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Sun ONE Web Server 6.1 Getting Started Guide

Chapter 3
Enabling Access Control

Every virtual server hosts one or more web sites. By default, everyone can access all the content on each web site. Sometimes, however, such unrestricted access might not be desirable and you might want to protect parts of your web site against unauthorized access. You can do so by setting up access control on your server.

Access control is a way of specifying who can access resources such as directories and files on your server, and what access they can have. You can allow or deny access to specified users and groups using ACLs (Access Control Lists).

There are two types of access control:

Host-based access control. This enables you to control access according to specific computers. You can identify the computer by either IP address or host name. All users accessing your site from a permitted computer are allowed access to resources.

User-based access control. This offers more security than computer-based access because users must supply a valid username and password before they can access your site. If you want to use user-based access control, you’d have to set up user and group accounts first.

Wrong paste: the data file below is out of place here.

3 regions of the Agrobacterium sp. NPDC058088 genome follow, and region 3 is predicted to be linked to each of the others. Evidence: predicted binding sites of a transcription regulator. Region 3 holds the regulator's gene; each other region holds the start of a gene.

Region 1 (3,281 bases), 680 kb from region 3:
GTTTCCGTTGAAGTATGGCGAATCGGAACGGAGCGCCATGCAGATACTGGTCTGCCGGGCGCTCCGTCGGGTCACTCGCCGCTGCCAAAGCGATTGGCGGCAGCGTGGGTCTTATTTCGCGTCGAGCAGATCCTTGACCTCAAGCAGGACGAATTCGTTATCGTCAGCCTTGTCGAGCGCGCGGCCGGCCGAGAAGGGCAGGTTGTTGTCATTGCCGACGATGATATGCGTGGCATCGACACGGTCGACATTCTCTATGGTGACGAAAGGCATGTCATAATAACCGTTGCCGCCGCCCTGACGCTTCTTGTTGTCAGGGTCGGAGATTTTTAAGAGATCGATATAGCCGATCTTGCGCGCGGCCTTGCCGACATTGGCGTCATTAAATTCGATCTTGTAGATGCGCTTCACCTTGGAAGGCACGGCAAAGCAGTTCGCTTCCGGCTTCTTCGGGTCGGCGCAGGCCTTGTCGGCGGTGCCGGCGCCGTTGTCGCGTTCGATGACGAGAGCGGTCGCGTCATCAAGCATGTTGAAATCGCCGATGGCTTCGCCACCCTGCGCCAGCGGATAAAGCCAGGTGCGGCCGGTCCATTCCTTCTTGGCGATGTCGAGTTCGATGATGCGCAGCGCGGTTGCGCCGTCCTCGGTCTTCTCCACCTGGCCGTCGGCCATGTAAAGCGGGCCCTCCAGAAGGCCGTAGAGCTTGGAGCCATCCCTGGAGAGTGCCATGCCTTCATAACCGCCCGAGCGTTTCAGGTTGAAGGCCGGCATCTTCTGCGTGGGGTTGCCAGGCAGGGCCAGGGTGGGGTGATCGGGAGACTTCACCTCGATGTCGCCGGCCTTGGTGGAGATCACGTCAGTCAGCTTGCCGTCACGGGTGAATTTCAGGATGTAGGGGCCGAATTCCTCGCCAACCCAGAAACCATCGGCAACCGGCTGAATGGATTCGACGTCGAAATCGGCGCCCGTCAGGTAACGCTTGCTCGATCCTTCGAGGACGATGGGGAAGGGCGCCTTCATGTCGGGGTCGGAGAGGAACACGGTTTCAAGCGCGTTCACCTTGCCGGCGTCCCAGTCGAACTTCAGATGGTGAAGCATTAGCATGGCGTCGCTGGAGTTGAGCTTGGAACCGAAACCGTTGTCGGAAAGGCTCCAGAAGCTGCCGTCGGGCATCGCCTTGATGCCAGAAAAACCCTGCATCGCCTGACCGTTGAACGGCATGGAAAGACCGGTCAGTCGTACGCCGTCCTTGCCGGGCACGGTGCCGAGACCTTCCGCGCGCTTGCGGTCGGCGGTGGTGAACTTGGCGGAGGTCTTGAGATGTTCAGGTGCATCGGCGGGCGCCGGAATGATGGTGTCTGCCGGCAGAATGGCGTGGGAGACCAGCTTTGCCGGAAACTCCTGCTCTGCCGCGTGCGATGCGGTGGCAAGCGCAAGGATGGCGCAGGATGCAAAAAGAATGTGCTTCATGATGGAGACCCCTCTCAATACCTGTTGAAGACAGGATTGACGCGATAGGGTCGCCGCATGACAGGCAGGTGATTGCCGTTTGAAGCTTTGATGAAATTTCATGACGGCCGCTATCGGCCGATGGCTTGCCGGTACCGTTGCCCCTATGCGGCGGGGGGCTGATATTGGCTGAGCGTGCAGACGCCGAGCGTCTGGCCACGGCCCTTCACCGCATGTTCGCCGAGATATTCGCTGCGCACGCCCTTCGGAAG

This section describes basic tasks associated with setting up native access control. Native access control provides authenticated access for both Java-based and non-Java applications. However, if you plan on deploying Java web applications, you could also choose to leverage the benefits of Java-based security realms. The various aspects of Java security constraints are outside the scope of this guide but are discussed in detail in the Sun ONE Web Server 6.1 Programmer’s Guide to Web Applications.

Let’s walk though a simple exercise to see how a native ACL is configured. In this example, we will use combination of host-based and user-based access control. We will perform the following tasks:

Let’s assume that we want to allow access to all files under /hr/publish/manager to a user named “manager” at Acme Corp.

Since we shall be using user-based access control (in addition to host-based access control), we first need to create a directory service.

Create a Directory Service

A directory service allows you to authenticate and authorize users and groups. We can configure a directory service in one of the following ways:

In this example, we will set up user information in a file.

  1. Access the Administration Server and choose the Global Settings tab.
  2. Click the Configure Directory Service link.
  3. From the Create New Service of Type drop-down list, choose Key File as the type of directory service. This is a text file that contains the user’s password and the list of groups to which the user belongs.

  4. Figure showing the Configure Directory Service page.

  5. Click New.
  6. Specify “keyfile1”as the Directory Service ID and “HRAuthFile” as the name of the file, as shown below:

  7. Figure showing the Key File Configuration page.

  8. Click Save Changes.
  9. Restart the server for the changes to take effect.